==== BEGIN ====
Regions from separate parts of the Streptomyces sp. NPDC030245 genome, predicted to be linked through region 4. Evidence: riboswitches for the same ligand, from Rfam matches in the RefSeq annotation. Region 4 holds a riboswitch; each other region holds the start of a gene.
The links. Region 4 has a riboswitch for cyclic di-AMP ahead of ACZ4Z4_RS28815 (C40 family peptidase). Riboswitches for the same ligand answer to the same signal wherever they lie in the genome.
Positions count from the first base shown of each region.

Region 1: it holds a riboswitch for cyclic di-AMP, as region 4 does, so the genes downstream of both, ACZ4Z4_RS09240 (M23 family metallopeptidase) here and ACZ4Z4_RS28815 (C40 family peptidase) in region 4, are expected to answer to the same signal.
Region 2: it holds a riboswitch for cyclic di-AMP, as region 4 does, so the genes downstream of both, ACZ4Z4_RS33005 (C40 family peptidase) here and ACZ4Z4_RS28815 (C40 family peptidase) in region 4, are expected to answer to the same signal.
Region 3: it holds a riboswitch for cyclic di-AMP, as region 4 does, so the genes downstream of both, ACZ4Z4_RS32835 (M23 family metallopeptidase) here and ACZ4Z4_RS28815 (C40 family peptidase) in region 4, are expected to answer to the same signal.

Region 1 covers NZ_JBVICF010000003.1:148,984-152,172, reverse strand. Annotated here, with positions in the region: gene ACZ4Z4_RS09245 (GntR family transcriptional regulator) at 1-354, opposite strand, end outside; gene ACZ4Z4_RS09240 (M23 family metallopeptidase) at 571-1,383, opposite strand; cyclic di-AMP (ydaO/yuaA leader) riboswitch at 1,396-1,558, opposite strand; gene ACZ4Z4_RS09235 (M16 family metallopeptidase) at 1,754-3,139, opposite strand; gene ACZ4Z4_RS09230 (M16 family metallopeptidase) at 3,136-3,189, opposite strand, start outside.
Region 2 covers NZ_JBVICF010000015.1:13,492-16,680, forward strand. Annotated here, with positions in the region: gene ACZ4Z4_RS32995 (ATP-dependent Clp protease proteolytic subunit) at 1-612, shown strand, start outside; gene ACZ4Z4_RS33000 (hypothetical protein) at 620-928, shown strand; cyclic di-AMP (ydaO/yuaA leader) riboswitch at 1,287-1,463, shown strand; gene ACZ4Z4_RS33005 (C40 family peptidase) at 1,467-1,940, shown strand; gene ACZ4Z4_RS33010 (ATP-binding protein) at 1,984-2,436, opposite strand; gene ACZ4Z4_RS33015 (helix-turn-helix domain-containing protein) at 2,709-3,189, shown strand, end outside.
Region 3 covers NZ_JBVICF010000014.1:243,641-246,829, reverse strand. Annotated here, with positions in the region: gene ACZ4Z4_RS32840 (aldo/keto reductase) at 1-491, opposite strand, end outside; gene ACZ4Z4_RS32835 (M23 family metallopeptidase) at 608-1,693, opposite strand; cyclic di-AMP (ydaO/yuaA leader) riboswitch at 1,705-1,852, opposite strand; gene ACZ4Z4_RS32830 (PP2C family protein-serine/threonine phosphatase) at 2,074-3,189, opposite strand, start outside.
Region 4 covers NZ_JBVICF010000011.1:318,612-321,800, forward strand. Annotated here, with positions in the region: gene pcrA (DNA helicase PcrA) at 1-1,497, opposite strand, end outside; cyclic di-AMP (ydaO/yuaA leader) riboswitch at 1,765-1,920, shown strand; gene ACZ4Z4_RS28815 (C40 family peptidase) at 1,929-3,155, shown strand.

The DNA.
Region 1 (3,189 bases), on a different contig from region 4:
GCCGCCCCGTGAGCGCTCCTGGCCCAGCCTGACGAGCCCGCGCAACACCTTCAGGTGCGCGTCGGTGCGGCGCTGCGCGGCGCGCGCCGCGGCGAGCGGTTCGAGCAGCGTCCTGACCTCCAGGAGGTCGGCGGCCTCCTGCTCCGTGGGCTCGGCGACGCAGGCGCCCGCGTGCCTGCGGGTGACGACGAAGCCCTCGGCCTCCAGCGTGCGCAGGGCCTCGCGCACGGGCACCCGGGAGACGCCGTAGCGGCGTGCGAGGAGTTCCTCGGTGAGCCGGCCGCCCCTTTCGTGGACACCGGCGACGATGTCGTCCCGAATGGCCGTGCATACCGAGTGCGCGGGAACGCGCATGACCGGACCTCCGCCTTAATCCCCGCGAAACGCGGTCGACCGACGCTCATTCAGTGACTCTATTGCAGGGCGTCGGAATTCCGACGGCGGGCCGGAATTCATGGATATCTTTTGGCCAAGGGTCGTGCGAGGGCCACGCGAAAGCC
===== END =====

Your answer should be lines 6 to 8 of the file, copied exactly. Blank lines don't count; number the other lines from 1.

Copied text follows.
Region 3: it holds a riboswitch for cyclic di-AMP, as region 4 does, so the genes downstream of both, ACZ4Z4_RS32835 (M23 family metallopeptidase) here and ACZ4Z4_RS28815 (C40 family peptidase) in region 4, are expected to answer to the same signal.

Region 1 covers NZ_JBVICF010000003.1:148,984-152,172, reverse strand. Annotated here, with positions in the region: gene ACZ4Z4_RS09245 (GntR family transcriptional regulator) at 1-354, opposite strand, end outside; gene ACZ4Z4_RS09240 (M23 family metallopeptidase) at 571-1,383, opposite strand; cyclic di-AMP (ydaO/yuaA leader) riboswitch at 1,396-1,558, opposite strand; gene ACZ4Z4_RS09235 (M16 family metallopeptidase) at 1,754-3,139, opposite strand; gene ACZ4Z4_RS09230 (M16 family metallopeptidase) at 3,136-3,189, opposite strand, start outside.
Region 2 covers NZ_JBVICF010000015.1:13,492-16,680, forward strand. Annotated here, with positions in the region: gene ACZ4Z4_RS32995 (ATP-dependent Clp protease proteolytic subunit) at 1-612, shown strand, start outside; gene ACZ4Z4_RS33000 (hypothetical protein) at 620-928, shown strand; cyclic di-AMP (ydaO/yuaA leader) riboswitch at 1,287-1,463, shown strand; gene ACZ4Z4_RS33005 (C40 family peptidase) at 1,467-1,940, shown strand; gene ACZ4Z4_RS33010 (ATP-binding protein) at 1,984-2,436, opposite strand; gene ACZ4Z4_RS33015 (helix-turn-helix domain-containing protein) at 2,709-3,189, shown strand, end outside.